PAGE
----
an old woman and her carerMore than 10% of Australia’s population are personal assistants for family or friends who are elderly or disabled. Many of them strain their joints and neglect their own health in the commission of their duties.

Carers or personal assistants are Australia’s unsung heroes. The majority caring for family members must give up work to do so. As many are providing care on an informal basis, they are not trained on how to lift someone or help them transfer from a bed to a chair.

Injuries Acquired by Carers

Consequently, 43% of carers have reported that they have received injuries while helping someone. The most common injuries are back strain, but cardiovascular issues and deterioration in mental health also occur too frequently.

The emotional and physical strain of assisting puts carers in poorer physical health than others. They are much more likely to develop a new illness or chronic condition after taking on a caring role than before. That is why support is so important.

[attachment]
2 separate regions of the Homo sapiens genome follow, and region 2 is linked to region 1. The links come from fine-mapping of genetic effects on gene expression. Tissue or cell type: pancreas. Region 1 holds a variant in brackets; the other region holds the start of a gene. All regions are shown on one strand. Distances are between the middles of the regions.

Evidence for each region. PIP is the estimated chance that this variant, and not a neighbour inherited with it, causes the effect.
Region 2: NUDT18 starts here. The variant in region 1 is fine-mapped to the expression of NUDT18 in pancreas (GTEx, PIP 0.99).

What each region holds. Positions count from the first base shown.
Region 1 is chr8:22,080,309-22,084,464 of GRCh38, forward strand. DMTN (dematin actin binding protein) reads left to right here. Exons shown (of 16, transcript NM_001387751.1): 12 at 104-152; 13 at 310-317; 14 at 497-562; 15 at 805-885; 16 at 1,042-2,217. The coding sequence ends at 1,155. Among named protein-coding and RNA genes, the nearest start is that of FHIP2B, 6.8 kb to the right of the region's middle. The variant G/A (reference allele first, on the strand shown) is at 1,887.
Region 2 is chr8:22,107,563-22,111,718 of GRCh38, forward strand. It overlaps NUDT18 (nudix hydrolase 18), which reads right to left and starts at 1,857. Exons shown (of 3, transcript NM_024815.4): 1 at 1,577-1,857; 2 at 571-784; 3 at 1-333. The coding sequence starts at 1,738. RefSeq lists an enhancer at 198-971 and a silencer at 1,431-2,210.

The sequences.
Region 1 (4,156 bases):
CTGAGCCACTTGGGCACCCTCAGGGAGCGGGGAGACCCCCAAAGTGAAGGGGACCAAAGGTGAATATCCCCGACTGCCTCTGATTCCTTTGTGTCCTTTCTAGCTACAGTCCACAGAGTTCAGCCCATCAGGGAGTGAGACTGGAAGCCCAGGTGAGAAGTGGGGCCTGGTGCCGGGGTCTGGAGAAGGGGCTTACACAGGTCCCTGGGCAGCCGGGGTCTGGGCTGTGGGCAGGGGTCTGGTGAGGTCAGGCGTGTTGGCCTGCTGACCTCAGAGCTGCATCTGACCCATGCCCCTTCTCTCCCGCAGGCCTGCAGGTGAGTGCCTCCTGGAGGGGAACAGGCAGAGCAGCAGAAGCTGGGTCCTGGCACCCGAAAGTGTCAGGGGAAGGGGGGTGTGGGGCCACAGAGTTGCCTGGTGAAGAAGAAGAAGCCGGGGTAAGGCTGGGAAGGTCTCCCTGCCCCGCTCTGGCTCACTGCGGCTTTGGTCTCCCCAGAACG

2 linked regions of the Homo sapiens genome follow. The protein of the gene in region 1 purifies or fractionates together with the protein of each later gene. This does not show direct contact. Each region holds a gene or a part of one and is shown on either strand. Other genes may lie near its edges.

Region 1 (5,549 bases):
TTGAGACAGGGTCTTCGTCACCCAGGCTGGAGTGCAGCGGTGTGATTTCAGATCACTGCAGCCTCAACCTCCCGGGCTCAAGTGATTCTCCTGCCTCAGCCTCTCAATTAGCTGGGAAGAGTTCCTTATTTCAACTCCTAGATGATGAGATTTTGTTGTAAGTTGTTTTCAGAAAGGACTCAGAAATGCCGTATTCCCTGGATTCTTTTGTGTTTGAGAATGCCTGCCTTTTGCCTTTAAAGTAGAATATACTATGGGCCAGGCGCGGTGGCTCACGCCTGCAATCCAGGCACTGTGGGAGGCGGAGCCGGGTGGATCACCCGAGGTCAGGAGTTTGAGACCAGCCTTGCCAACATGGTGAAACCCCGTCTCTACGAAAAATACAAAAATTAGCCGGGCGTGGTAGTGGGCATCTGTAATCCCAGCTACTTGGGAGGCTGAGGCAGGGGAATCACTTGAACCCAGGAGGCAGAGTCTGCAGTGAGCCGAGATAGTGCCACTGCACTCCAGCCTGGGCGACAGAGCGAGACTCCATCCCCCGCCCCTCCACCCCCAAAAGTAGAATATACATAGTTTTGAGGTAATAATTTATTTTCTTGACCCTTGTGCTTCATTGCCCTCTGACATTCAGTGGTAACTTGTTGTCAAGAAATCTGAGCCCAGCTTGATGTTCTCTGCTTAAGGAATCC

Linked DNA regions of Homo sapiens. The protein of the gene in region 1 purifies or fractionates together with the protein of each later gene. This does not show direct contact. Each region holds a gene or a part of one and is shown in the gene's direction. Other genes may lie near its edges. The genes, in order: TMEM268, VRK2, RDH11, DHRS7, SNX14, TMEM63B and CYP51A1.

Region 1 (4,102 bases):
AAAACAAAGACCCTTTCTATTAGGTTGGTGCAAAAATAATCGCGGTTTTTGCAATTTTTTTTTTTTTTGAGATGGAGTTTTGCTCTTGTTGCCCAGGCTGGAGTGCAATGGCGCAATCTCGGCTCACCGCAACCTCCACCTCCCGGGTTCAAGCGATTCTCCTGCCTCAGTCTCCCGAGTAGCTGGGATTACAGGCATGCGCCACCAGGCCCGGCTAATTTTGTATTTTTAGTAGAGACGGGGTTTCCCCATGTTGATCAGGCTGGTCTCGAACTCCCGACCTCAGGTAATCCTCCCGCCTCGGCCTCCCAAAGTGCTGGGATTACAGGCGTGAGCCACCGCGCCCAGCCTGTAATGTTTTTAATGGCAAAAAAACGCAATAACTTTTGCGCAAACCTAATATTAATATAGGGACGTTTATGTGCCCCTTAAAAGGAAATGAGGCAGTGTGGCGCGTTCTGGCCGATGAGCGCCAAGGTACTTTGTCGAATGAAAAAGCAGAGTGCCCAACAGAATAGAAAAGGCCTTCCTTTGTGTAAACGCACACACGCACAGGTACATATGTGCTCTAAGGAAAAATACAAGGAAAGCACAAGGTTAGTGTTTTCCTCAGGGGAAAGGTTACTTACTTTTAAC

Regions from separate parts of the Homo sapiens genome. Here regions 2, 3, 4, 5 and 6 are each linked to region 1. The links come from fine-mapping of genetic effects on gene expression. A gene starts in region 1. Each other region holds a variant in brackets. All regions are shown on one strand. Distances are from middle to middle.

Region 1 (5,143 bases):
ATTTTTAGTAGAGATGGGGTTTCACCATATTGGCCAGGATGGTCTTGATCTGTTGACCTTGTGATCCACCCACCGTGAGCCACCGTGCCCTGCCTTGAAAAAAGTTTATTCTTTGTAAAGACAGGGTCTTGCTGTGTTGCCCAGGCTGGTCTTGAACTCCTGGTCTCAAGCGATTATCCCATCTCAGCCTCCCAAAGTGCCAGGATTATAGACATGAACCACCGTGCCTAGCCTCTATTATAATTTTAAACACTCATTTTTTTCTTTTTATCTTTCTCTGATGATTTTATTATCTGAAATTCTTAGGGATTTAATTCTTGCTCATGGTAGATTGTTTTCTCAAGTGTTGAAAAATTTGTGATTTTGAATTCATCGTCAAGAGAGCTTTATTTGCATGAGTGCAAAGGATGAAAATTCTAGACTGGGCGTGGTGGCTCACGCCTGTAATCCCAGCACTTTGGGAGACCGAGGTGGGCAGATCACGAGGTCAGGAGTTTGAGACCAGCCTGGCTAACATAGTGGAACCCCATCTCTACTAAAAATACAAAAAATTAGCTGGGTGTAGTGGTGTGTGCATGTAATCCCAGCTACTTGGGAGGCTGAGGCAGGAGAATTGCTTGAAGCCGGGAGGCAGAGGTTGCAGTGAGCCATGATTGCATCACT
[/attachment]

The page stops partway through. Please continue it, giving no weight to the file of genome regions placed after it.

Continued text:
Assistive Equipment

Assistive equipment is available to help carers prevent back injuries and strain.

Stair Lifts – Stair lifts open up access to the whole house. They can also be used to transport laundry and other items upstairs without having to carry them.

Lifting Hoists – A lifting hoist for elderly and disabled people can be used to get them in and out of bed without back injury.

Bath Lifts – Bath lifts allow the bather to get in the tub without climbing over the side or having to be lifted over. They are also useful for people with arthritis as they keep them in a sitting position which is more comfortable for the joints.

Power Wheelchairs – Electric wheelchairs allow the user to manoeuvre themselves quickly just by pushing a joystick. This removes the need to push the person around – a back-breaking task.

Carers who look after elderly or disabled family members need to look after themselves too. Mobility aids can help them avoid illness and injury.